The expletive-laden video was a stark glimpse of the violence and chaos that corrections experts say is a relentless threat in overcrowded prisons like those in Alabama, where the nation’s most congested state corrections system houses more than 24,000 inmates in a network designed for 13,318. That uprising on Friday, as well as two others in Alabama’s prisons in a week, intensified questions about how this state, one of the nation’s poorest, should end an overcrowding crisis that has long shadowed governors and prison officials.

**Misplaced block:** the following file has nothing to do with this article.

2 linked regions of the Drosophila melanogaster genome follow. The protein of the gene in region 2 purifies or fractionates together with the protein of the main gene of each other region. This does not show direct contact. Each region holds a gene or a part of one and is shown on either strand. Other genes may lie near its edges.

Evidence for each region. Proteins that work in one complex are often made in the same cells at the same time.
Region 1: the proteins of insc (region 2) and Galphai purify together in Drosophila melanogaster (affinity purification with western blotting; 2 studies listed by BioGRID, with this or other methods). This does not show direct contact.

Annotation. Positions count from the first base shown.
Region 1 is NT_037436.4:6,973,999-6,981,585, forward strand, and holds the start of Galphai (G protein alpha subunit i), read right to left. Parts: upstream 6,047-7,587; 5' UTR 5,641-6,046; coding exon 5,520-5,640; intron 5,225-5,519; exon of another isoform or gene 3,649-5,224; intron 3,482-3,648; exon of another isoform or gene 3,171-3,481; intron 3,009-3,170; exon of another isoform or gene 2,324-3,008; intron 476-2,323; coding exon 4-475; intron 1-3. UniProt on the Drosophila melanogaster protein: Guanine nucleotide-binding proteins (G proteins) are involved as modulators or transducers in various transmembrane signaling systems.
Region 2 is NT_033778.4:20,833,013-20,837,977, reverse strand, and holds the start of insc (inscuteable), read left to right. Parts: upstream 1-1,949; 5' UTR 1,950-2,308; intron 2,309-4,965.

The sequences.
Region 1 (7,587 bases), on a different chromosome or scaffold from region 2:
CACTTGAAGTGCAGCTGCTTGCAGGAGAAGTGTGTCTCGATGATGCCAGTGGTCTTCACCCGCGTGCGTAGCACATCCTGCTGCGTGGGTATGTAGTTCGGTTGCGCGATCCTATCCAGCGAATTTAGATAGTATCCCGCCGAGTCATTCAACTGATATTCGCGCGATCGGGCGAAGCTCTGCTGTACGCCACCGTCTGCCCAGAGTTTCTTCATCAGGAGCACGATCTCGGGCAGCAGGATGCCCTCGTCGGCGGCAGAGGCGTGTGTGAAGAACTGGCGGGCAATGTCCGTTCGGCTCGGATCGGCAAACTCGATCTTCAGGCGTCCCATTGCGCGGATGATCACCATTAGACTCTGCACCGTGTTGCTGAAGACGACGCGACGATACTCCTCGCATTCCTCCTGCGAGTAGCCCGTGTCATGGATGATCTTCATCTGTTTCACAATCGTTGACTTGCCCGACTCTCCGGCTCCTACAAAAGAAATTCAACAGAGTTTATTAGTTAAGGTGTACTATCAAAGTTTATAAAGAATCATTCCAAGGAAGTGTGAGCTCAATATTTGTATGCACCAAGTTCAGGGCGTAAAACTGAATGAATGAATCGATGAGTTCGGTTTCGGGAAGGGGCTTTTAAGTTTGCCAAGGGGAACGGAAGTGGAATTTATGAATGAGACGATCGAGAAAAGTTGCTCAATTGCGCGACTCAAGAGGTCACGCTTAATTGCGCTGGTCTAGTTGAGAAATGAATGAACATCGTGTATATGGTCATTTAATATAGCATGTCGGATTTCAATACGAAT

Alabama prisons have had strict sentencing laws for decades, resulting in a prison system buckling under the strain of overcrowding. Too many prisoners in too-small prisons raise tensions and make violence more likely, according to the Times report.
At the start of February, Gov. Robert Bentley called for tearing down Alabama's prisons and building four new ones, including the notoriously corrupt Tutwiler women's prison. Tutwiler was condemned by a strident federal report that called the environment "repressive and intimidating" and said inmates feared retaliation for rejecting sexual advances from prison staff.